Analysis: Urban Development: Shattering the urban development myths

The transfer of funds and power from UDCs to regional development agencies will offer rich pickings to those PR agencies which can work with the public and private sector.

The transfer of funds and power from UDCs to regional development

agencies will offer rich pickings to those PR agencies which can work

with the public and private sector.



The new Government’s plans to overhaul the country’s urban regeneration

agencies should mean a number of opportunities for PR agencies.



Labour is committed to creating up to ten regional development agencies,

which will bring together the public and private sector to complete a

variety of tasks, including economic regeneration.



During the 1980s, the Thatcher government chose urban development

corporations (UDCs) as the main vehicle for encouraging investment in

economically-blighted areas. The first UDCs to be set up in 1981 were

the London Docklands Development Corporation and the Merseyside

Development Corporation.



Both had huge operational budgets and soon realised they needed all the

PR and marketing support they could get.



The UDCs drew fierce criticism from local government, because it was

excluded from the planning process and other strategic decision-making

in UDC regions. It was also angered by the huge amounts of cash diverted

to UDCs while local authority budgets came under continued attack.



The remaining UDCs are preparing for March 1998 when they will hand

control to a residuary body operated by the Commission for New Towns,

except for Cardiff Bay which will continue until 1999.



But the demise of the UDC shouldn’t be bad news for PR agencies. In

addition to the opportunities created by the ten new RDAs, other bodies

such as English Partnerships - a quasi-independent body set up by

statute to facilitate urban regeneration schemes - will also be looking

for PR support.



English Partnerships is already outsourcing work, such as the promotion

of development opportunities at the Millenium Festival site.



Sunny Crouch, LDDC’s director of marketing and public affairs envisages

plenty of work after the UDCs close.



Most of the LDDC’s work is now complete, with most of the land now

let.



But major projects which could remain unfinished next March include: a

business park, an international rowing centre and a university.



All these projects will be taken over by Newham council in joint

ventures with English Partnerships and the Thames Gateway group of

councils. Crouch has already started negotiations with the organisations

to ensure cash is available to support future PR activity.



But the experience of some PR agencies suggests that working with these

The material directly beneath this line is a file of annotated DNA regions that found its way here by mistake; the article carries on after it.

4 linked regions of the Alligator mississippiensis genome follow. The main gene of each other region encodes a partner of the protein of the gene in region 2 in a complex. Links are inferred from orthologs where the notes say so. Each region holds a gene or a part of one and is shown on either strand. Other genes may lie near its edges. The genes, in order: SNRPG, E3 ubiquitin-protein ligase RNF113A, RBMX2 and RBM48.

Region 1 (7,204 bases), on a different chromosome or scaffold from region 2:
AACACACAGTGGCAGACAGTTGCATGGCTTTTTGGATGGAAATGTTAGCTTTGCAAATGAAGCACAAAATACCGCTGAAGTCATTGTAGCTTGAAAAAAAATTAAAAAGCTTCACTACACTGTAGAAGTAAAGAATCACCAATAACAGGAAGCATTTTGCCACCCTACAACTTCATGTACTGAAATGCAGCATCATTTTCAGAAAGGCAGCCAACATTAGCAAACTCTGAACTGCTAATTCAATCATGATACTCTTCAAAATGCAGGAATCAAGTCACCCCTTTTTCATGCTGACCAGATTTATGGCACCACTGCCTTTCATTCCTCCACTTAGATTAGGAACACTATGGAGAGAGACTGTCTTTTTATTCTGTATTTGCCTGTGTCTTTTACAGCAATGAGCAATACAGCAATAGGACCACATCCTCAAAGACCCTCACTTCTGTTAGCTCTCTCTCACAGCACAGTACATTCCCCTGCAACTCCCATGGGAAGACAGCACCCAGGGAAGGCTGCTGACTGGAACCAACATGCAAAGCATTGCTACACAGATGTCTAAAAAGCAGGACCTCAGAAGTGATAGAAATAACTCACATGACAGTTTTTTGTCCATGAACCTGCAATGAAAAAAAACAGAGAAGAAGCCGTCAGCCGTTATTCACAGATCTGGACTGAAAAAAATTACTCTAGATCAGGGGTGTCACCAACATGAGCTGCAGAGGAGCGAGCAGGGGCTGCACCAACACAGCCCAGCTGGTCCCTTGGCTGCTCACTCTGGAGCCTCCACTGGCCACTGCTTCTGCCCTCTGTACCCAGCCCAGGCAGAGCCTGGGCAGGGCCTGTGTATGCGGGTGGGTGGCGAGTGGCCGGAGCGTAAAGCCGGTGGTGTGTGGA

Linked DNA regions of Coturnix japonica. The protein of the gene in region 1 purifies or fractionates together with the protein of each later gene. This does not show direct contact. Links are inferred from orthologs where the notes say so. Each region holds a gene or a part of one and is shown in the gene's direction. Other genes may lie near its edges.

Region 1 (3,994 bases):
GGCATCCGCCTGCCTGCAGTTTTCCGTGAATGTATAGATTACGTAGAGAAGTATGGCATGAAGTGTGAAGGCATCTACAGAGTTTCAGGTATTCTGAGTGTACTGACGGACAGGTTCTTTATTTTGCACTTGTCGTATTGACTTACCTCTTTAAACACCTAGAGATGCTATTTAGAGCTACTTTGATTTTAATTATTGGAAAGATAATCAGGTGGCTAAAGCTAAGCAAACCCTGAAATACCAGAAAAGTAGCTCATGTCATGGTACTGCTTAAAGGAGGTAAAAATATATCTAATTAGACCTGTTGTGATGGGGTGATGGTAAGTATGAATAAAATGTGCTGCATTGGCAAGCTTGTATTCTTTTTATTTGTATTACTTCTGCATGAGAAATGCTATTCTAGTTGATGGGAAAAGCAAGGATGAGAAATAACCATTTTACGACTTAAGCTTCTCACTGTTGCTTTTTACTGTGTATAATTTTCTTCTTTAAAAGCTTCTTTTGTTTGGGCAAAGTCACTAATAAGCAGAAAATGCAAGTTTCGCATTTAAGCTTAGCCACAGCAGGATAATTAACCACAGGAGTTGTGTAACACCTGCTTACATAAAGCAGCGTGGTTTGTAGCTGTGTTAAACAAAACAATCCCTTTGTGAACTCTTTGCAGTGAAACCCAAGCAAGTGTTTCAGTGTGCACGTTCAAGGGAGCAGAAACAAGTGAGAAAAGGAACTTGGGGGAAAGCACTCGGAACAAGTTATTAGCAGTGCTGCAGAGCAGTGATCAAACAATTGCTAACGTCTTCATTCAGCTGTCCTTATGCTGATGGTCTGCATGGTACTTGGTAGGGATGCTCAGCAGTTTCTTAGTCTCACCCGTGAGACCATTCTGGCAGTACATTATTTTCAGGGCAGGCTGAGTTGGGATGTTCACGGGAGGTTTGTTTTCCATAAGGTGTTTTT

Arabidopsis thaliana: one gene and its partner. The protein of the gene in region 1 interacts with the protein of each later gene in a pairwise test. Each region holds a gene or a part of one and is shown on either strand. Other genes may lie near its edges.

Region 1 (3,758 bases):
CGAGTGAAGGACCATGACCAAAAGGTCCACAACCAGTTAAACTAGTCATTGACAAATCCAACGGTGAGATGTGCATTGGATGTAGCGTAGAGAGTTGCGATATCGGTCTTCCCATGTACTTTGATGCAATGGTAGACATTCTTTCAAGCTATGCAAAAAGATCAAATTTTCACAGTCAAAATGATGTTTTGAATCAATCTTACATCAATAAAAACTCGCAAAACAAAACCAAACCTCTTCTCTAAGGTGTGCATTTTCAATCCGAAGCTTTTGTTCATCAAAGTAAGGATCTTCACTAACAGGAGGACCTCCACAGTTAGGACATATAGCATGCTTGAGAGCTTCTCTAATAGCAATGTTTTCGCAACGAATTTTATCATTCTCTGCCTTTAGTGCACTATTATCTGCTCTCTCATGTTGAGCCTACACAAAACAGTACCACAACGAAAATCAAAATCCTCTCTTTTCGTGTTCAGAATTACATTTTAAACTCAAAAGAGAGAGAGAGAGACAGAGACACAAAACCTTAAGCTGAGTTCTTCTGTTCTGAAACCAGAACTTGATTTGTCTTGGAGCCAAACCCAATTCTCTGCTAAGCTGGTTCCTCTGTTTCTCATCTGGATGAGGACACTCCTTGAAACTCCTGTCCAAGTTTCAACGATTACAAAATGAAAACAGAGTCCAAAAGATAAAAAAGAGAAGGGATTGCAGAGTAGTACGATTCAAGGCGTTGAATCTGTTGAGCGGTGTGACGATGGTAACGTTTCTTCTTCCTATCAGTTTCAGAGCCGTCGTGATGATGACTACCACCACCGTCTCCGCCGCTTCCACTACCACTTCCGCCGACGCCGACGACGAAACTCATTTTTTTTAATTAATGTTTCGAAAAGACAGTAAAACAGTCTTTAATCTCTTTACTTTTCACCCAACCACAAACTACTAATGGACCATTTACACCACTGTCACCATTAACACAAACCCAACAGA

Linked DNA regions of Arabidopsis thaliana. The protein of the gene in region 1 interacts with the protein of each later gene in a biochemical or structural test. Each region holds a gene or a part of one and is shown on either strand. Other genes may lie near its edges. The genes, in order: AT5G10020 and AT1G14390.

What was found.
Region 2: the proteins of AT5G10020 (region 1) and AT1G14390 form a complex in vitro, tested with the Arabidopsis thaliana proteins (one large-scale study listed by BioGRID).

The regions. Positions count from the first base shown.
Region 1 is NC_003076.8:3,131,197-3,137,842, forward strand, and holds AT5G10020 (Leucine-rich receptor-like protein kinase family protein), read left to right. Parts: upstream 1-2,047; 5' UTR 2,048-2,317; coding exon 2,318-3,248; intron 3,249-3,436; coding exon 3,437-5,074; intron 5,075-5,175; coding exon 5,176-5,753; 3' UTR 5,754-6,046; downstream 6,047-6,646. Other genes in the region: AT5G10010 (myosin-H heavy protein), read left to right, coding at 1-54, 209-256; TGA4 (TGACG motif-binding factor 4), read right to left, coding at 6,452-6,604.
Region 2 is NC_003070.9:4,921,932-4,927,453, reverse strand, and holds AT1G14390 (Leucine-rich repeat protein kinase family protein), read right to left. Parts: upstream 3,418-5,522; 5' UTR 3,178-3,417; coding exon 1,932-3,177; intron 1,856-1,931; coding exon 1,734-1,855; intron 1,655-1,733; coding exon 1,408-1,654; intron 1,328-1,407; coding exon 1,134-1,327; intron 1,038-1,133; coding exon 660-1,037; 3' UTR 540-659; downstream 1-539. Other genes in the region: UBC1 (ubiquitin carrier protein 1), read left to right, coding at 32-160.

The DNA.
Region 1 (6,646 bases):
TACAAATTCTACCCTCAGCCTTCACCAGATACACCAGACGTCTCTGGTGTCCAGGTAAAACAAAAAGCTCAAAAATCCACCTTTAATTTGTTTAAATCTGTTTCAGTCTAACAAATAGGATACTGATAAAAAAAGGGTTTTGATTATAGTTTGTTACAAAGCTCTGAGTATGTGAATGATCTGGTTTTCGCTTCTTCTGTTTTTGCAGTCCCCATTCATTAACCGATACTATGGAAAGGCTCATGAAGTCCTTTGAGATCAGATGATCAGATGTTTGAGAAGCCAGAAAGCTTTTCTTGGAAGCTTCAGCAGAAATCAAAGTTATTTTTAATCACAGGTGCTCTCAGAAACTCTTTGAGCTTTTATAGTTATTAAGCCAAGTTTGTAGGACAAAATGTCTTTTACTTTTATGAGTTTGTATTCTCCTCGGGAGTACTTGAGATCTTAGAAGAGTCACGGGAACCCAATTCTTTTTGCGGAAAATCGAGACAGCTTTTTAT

kinds of organisations has its downside as well. Last week PR Week

highlighted a Public Accounts Committee report into the Plymouth

Development Corporation which contained harsh criticism of its agency

Tamesis.



Between April 1994 and January 1996, pounds 1.2 million was paid to

Tamesis in budget and fees. The Public Accounts Committee accused

Tamesis of overcharging by pounds 123,000.



The cash was repaid to the corporation through credit notes well before

the PAC published its findings. Tamesis partner Tony Danaher says the

pounds 123,000 was not overcharged but ’overpaid’ and says the extra

payments were made as a result of the financial mess the Corporation was

in. According to Danaher, many of the problems resulted from the fact

that the PDC’s chief executive wasn’t involved in the appointment of the

agency.



’This sort of organisation involves the public sector coming together

with the private sector in an unnatural marriage, so it’s important to

get things right from the beginning - marketing and PR are important to

make sure the marriage works,’ he says.



Chris Matthews, chief executive of The Hogarth Partnership, has had

plenty of experience with clients in the public sector. ’When you’ve got

this type of account you have to keep very detailed records because the

auditors can be sent in at any time,’ he warns.



’Agencies have to be aware that all the commercial details can become

public, particularly when political point scoring is the order of the

day.’



The road to winning work can also be pretty rocky. Peter Rae, senior

partner at Hammond Communications, recalls his experience at other

agencies of working for the Industrial Development Board (IDB) for

Northern Ireland, and Trafford Park UDC.



While at Hill and Knowlton, he pitched for the IDB work in 1990 (having

previously worked on the same account for Burson-Marsteller), and he

thought it would be a good idea to meet Richard Needham MP - an economic

affairs minister for Northern Ireland at the time - before the formal

pitch was made. After the meeting, H&K was contacted by civil servants

who complained that the agency had gone behind their backs.



Rae says: ’There was nothing in the invitation to tender to say we

couldn’t do this, and in typical civil servant speak, when the letter of

refusal arrived after our pitch, it said we had lost because we didn’t

understand the problems of Northern Ireland.’



He says: ’I thought we had put together a blinder of a pitch, and we

spent pounds 20,000 in cash and pounds 80,000 worth of management time

on it.’



Some agencies lose pitches because of basic mistakes too. Clare Shannon,

external affairs manager at the Merseyside Development Corporation,

reveals: ’It’s amazing how some well-known agencies have done themselves

no favours by not understanding how we work.



’Some agencies have promised us the use of a lobbyist, when they should

know that as a government agency we’re not allowed to lobby

government.’



With a wealth of new opportunities opening up in this area it remains to

be seen whether other agencies can learn from past mistakes.



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